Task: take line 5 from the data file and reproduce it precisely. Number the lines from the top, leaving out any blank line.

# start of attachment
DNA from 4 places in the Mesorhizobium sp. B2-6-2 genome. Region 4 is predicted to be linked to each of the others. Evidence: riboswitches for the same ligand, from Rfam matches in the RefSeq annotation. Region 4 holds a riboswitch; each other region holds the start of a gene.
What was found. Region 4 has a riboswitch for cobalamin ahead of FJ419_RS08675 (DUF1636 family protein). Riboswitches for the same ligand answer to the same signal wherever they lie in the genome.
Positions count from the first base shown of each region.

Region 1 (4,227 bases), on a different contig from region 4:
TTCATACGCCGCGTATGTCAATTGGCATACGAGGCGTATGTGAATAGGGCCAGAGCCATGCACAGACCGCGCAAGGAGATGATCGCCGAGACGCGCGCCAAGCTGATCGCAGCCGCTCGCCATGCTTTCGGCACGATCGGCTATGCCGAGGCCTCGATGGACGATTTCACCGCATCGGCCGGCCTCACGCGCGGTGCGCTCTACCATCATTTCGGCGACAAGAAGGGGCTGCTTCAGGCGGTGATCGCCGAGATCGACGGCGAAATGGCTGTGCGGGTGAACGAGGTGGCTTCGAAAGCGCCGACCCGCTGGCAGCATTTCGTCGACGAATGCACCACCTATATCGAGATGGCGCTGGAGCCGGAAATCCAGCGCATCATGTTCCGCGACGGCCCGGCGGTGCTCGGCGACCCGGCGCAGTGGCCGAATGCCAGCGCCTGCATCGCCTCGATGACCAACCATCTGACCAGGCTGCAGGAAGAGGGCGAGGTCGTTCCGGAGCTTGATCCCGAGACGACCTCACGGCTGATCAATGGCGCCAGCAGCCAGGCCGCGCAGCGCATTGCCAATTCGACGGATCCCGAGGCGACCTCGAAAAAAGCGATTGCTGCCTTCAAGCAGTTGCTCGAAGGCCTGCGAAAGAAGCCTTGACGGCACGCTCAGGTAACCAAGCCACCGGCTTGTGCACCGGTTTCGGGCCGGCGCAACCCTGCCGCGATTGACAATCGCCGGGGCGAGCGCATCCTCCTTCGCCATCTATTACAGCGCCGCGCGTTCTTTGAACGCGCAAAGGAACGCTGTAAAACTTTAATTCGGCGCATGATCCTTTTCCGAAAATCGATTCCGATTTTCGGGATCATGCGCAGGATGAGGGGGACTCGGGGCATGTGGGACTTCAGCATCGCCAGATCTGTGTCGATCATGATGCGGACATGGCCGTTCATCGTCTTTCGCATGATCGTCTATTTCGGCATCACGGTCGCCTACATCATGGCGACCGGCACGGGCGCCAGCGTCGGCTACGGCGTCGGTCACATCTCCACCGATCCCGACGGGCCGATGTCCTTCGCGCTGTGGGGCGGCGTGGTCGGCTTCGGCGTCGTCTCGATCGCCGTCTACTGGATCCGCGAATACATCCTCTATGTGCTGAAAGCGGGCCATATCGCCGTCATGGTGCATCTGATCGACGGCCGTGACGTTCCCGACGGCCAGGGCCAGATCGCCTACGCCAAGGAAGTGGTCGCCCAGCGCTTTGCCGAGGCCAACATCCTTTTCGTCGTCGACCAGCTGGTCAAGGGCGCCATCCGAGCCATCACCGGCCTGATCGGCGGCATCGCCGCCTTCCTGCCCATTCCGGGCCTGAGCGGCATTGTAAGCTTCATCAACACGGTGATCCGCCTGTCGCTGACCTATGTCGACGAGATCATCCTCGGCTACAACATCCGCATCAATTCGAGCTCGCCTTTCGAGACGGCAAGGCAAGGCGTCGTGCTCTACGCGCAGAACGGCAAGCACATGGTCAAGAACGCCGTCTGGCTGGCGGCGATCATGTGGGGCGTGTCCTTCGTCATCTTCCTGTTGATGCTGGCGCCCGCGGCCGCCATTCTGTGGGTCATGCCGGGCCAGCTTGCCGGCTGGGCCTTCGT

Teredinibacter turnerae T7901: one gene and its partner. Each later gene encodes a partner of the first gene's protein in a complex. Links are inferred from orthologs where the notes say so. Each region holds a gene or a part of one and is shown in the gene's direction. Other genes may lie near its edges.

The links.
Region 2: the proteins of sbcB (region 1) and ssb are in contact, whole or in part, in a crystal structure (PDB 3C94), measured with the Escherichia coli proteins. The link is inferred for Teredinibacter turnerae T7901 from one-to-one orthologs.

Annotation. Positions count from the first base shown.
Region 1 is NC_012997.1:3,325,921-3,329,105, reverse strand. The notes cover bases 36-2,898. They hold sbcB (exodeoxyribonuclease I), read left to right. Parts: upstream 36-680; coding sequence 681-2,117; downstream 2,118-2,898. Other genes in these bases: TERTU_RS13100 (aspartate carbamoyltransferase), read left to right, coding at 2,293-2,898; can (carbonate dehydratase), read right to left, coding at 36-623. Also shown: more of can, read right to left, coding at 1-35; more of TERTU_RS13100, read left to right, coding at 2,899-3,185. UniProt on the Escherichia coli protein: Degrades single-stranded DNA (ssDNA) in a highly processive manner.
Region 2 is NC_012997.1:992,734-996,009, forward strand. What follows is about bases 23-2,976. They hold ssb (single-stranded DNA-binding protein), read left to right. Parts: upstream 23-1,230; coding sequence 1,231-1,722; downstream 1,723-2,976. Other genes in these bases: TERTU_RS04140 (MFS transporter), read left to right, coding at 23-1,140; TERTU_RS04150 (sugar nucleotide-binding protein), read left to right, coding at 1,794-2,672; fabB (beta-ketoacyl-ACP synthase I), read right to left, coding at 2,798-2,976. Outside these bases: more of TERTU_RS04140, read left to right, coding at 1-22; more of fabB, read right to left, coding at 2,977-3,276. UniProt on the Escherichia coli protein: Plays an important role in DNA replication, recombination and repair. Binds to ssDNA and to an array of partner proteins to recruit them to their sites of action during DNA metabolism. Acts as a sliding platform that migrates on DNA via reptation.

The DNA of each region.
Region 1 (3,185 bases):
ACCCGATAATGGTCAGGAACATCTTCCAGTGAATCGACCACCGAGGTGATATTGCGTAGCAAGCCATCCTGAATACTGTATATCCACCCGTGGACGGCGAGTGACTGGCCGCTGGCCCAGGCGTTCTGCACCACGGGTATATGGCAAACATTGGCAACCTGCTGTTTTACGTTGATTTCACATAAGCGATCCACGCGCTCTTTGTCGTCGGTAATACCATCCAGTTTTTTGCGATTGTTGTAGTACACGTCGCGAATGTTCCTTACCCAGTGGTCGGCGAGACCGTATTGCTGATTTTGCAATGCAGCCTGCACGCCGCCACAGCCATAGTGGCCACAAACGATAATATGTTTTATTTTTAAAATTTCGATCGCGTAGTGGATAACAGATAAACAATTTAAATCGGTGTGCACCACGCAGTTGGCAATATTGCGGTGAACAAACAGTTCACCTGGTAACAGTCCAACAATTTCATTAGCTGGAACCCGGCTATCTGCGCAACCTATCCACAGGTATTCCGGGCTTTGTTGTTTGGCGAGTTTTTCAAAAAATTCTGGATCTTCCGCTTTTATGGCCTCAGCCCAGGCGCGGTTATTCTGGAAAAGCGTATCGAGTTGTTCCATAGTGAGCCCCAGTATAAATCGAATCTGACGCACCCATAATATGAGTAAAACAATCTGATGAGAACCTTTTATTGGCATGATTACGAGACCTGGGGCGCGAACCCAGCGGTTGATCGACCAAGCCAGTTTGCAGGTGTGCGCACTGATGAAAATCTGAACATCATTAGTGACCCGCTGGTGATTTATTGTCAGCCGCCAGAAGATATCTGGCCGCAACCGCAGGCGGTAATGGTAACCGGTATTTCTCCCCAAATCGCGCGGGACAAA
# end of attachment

TTCATACGCCGCGTATGTCAATTGGCATACGAGGCGTATGTGAATAGGGCCAGAGCCATGCACAGACCGCGCAAGGAGATGATCGCCGAGACGCGCGCCAAGCTGATCGCAGCCGCTCGCCATGCTTTCGGCACGATCGGCTATGCCGAGGCCTCGATGGACGATTTCACCGCATCGGCCGGCCTCACGCGCGGTGCGCTCTACCATCATTTCGGCGACAAGAAGGGGCTGCTTCAGGCGGTGATCGCCGAGATCGACGGCGAAATGGCTGTGCGGGTGAACGAGGTGGCTTCGAAAGCGCCGACCCGCTGGCAGCATTTCGTCGACGAATGCACCACCTATATCGAGATGGCGCTGGAGCCGGAAATCCAGCGCATCATGTTCCGCGACGGCCCGGCGGTGCTCGGCGACCCGGCGCAGTGGCCGAATGCCAGCGCCTGCATCGCCTCGATGACCAACCATCTGACCAGGCTGCAGGAAGAGGGCGAGGTCGTTCCGGAGCTTGATCCCGAGACGACCTCACGGCTGATCAATGGCGCCAGCAGCCAGGCCGCGCAGCGCATTGCCAATTCGACGGATCCCGAGGCGACCTCGAAAAAAGCGATTGCTGCCTTCAAGCAGTTGCTCGAAGGCCTGCGAAAGAAGCCTTGACGGCACGCTCAGGTAACCAAGCCACCGGCTTGTGCACCGGTTTCGGGCCGGCGCAACCCTGCCGCGATTGACAATCGCCGGGGCGAGCGCATCCTCCTTCGCCATCTATTACAGCGCCGCGCGTTCTTTGAACGCGCAAAGGAACGCTGTAAAACTTTAATTCGGCGCATGATCCTTTTCCGAAAATCGATTCCGATTTTCGGGATCATGCGCAGGATGAGGGGGACTCGGGGCATGTGGGACTTCAGCATCGCCAGATCTGTGTCGATCATGATGCGGACATGGCCGTTCATCGTCTTTCGCATGATCGTCTATTTCGGCATCACGGTCGCCTACATCATGGCGACCGGCACGGGCGCCAGCGTCGGCTACGGCGTCGGTCACATCTCCACCGATCCCGACGGGCCGATGTCCTTCGCGCTGTGGGGCGGCGTGGTCGGCTTCGGCGTCGTCTCGATCGCCGTCTACTGGATCCGCGAATACATCCTCTATGTGCTGAAAGCGGGCCATATCGCCGTCATGGTGCATCTGATCGACGGCCGTGACGTTCCCGACGGCCAGGGCCAGATCGCCTACGCCAAGGAAGTGGTCGCCCAGCGCTTTGCCGAGGCCAACATCCTTTTCGTCGTCGACCAGCTGGTCAAGGGCGCCATCCGAGCCATCACCGGCCTGATCGGCGGCATCGCCGCCTTCCTGCCCATTCCGGGCCTGAGCGGCATTGTAAGCTTCATCAACACGGTGATCCGCCTGTCGCTGACCTATGTCGACGAGATCATCCTCGGCTACAACATCCGCATCAATTCGAGCTCGCCTTTCGAGACGGCAAGGCAAGGCGTCGTGCTCTACGCGCAGAACGGCAAGCACATGGTCAAGAACGCCGTCTGGCTGGCGGCGATCATGTGGGGCGTGTCCTTCGTCATCTTCCTGTTGATGCTGGCGCCCGCGGCCGCCATTCTGTGGGTCATGCCGGGCCAGCTTGCCGGCTGGGCCTTCGT